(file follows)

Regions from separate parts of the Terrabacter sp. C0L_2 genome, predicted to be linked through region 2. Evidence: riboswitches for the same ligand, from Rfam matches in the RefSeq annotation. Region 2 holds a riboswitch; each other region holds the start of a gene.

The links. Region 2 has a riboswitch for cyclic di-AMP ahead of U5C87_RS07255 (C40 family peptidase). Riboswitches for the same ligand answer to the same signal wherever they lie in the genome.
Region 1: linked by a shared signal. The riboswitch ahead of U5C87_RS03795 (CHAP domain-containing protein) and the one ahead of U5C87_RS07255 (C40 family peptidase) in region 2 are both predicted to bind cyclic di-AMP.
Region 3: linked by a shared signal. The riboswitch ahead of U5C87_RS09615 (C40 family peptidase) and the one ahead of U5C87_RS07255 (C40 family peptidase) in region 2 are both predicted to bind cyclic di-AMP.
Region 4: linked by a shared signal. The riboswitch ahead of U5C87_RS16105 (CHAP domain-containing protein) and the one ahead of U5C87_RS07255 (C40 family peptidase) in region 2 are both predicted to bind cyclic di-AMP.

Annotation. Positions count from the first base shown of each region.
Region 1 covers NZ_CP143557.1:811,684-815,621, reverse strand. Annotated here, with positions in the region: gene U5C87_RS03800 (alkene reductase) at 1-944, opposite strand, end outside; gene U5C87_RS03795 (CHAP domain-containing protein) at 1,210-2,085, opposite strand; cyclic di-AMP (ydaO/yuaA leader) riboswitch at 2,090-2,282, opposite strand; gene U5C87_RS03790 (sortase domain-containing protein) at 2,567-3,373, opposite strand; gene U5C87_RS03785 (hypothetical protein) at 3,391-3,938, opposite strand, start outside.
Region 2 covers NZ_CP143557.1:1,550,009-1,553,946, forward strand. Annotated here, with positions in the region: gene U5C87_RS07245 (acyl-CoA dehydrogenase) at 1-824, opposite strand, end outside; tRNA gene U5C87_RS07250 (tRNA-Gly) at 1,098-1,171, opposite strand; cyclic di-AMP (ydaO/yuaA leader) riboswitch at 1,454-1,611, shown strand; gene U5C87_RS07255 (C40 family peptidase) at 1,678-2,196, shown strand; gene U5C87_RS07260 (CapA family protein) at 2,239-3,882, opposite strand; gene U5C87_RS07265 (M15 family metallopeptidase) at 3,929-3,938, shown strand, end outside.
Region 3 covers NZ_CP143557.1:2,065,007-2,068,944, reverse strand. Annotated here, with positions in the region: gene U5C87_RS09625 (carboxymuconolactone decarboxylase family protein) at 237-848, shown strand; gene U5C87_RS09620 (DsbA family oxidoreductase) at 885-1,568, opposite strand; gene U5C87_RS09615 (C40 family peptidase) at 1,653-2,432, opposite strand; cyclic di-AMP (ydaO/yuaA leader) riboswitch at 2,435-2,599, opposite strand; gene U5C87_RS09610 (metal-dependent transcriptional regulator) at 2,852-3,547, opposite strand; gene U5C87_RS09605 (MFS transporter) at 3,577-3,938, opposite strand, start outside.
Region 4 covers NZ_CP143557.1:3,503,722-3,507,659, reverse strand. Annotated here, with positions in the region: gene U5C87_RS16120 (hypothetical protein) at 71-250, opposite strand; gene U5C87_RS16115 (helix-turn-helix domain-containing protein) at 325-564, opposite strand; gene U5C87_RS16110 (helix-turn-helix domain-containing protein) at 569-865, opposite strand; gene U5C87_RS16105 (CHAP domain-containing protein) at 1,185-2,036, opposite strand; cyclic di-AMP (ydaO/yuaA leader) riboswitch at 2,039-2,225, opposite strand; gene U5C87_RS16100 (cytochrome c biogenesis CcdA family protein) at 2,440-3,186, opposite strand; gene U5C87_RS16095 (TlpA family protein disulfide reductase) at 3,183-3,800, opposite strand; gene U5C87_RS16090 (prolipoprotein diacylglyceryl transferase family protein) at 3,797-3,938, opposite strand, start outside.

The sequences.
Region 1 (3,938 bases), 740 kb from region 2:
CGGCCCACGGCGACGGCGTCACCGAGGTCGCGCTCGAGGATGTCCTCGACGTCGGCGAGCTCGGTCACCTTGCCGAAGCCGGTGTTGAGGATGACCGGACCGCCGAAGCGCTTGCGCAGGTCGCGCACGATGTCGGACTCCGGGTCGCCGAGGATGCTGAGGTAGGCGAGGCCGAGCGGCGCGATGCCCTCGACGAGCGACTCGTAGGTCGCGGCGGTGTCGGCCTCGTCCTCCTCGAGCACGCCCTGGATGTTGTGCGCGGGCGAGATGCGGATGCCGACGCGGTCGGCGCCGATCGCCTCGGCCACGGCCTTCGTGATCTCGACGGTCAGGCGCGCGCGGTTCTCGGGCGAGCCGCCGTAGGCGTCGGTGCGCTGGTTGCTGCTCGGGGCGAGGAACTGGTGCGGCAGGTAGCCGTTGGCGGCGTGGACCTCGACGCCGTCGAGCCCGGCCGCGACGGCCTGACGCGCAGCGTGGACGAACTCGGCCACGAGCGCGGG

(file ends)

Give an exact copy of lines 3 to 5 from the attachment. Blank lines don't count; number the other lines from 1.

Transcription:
Region 1: linked by a shared signal. The riboswitch ahead of U5C87_RS03795 (CHAP domain-containing protein) and the one ahead of U5C87_RS07255 (C40 family peptidase) in region 2 are both predicted to bind cyclic di-AMP.
Region 3: linked by a shared signal. The riboswitch ahead of U5C87_RS09615 (C40 family peptidase) and the one ahead of U5C87_RS07255 (C40 family peptidase) in region 2 are both predicted to bind cyclic di-AMP.
Region 4: linked by a shared signal. The riboswitch ahead of U5C87_RS16105 (CHAP domain-containing protein) and the one ahead of U5C87_RS07255 (C40 family peptidase) in region 2 are both predicted to bind cyclic di-AMP.